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Epsilon-Delta proofs, once again

  1. May 9, 2008 #1
    I'm trying to understand [tex]\epsilon-\delta[/tex] proofs, but I'm having some trouble. For example, if we want to prove that [tex]\lim_{x\rightarrow2}x^3=8[/tex], starting from [tex]|x^3-8|[/tex] we get to something like


    And this is what confuses me: we conjecture that [tex]|x-2|<1[/tex], then [tex]|x|<3[/tex], so we get

    [tex]|x-2||x^2+2x+4| \leq |x-2|||x|^2+2|x|+4|<|x-2||3^2+2*3+4|=19|x-2|[/tex] then we can easily find out what [tex]\delta[/tex] is. But, why do we make that assumption when we're working with every [tex]\epsilon>0[/tex]? That might not be true for some [tex]\epsilon[/tex] ([tex]|x-1|<\delta<1[/tex]. I might be missing something big here, thank you in advance.
  2. jcsd
  3. May 9, 2008 #2
    I think I sorted this out. We're taking [tex]\delta<1[/tex], so it doesn't matter since we only have to find one [tex]\delta[/tex] to prove that the limit holds.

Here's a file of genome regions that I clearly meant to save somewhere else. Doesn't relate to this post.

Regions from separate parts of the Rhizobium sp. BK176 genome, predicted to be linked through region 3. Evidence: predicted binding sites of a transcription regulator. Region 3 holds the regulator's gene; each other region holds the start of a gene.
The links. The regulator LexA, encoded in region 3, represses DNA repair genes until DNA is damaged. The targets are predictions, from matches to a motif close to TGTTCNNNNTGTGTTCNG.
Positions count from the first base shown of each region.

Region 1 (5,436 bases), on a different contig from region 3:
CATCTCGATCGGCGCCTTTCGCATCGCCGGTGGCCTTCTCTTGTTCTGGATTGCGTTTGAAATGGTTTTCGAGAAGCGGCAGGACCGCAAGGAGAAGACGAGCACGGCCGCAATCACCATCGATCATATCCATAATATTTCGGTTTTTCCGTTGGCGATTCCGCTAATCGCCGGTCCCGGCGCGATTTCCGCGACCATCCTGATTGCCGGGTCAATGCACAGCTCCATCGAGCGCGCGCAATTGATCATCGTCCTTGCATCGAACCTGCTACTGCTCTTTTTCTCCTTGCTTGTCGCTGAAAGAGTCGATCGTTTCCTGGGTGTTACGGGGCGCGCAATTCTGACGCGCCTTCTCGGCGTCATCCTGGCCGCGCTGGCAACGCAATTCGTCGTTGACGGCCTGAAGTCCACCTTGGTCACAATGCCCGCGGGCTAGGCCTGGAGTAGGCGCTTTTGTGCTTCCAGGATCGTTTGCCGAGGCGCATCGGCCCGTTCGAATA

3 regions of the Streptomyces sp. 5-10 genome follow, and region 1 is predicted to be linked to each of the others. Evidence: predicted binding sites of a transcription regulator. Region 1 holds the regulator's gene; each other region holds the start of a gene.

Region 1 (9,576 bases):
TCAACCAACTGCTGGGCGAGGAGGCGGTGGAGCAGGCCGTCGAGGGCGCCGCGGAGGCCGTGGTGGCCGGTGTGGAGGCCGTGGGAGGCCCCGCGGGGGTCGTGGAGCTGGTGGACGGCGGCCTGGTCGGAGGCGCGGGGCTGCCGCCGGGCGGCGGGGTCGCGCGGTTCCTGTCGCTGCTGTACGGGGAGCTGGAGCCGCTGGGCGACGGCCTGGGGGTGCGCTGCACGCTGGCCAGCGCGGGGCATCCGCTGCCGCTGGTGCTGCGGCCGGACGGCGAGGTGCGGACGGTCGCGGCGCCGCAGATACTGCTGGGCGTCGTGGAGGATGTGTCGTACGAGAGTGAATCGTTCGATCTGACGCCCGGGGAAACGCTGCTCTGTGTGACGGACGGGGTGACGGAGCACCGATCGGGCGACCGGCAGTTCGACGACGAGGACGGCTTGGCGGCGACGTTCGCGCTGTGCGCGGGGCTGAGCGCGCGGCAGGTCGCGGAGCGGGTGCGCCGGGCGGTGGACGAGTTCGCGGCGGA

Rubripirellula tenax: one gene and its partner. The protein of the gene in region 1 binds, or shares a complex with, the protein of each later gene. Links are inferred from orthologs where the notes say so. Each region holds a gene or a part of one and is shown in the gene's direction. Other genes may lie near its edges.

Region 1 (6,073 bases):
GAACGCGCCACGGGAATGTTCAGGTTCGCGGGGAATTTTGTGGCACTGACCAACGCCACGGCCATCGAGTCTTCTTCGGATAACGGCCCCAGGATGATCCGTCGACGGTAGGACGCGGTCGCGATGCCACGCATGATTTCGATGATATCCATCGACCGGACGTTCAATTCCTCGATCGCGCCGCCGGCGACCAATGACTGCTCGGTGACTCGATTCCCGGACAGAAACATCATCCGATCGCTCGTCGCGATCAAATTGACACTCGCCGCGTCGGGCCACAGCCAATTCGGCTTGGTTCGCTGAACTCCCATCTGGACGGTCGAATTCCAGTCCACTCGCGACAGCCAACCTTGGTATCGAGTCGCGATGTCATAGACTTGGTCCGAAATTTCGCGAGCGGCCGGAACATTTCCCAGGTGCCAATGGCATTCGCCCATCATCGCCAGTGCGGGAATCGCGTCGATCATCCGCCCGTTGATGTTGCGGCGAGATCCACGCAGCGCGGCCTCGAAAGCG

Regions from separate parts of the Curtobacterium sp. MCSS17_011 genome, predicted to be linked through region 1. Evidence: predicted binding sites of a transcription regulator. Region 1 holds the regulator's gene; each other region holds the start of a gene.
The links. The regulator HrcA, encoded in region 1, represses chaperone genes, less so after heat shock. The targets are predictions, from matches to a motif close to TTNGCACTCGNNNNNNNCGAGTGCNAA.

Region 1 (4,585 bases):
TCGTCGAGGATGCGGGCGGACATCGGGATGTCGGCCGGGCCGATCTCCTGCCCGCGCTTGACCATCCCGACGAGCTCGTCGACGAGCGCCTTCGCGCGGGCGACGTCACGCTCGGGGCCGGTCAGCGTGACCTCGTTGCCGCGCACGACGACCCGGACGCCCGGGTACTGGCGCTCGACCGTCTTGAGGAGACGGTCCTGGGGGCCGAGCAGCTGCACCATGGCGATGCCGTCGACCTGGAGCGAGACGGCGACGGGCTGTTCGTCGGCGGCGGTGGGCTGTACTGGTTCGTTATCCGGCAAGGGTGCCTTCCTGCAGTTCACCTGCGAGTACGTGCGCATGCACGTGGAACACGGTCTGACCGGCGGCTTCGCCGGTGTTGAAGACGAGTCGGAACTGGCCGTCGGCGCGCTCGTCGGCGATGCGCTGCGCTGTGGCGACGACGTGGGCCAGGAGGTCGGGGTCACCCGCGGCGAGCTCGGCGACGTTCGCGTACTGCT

4. May 9, 2008 #3


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    ?? It is not relevant what [itex]\epsilon[/itex] is, you are requiring that [itex]\delta[/itex] be less that 1. That, you are free to choose. As long as there is some [itex]\delta[/itex] works, then any smaller [itex]\delta[/itex] also works. That's why we can require that [itex]\delta[/itex] be less than 1.

    In this particular case, what we would have to do is choose [itex]\delta[/itex] less than the smaller of [itex]\epsilon/19[/itex] and 1.
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